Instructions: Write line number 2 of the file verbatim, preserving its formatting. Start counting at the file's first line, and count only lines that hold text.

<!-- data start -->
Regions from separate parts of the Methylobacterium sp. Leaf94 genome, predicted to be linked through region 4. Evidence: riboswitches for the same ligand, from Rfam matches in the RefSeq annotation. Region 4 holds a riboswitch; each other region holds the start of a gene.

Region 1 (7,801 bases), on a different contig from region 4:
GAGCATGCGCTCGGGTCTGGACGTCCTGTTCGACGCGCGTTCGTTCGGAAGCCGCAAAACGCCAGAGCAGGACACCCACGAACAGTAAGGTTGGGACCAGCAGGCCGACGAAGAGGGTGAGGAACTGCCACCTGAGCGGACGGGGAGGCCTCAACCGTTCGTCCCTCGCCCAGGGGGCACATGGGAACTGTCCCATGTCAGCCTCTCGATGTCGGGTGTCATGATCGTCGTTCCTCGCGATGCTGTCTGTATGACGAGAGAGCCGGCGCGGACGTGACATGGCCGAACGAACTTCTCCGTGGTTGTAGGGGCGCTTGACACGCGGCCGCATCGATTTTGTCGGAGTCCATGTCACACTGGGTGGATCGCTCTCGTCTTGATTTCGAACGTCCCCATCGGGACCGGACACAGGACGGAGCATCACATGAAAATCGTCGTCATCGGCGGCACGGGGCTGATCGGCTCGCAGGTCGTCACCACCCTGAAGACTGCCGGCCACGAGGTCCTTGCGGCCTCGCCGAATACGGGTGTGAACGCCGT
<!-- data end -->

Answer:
Region 1 (7,801 bases), on a different contig from region 4: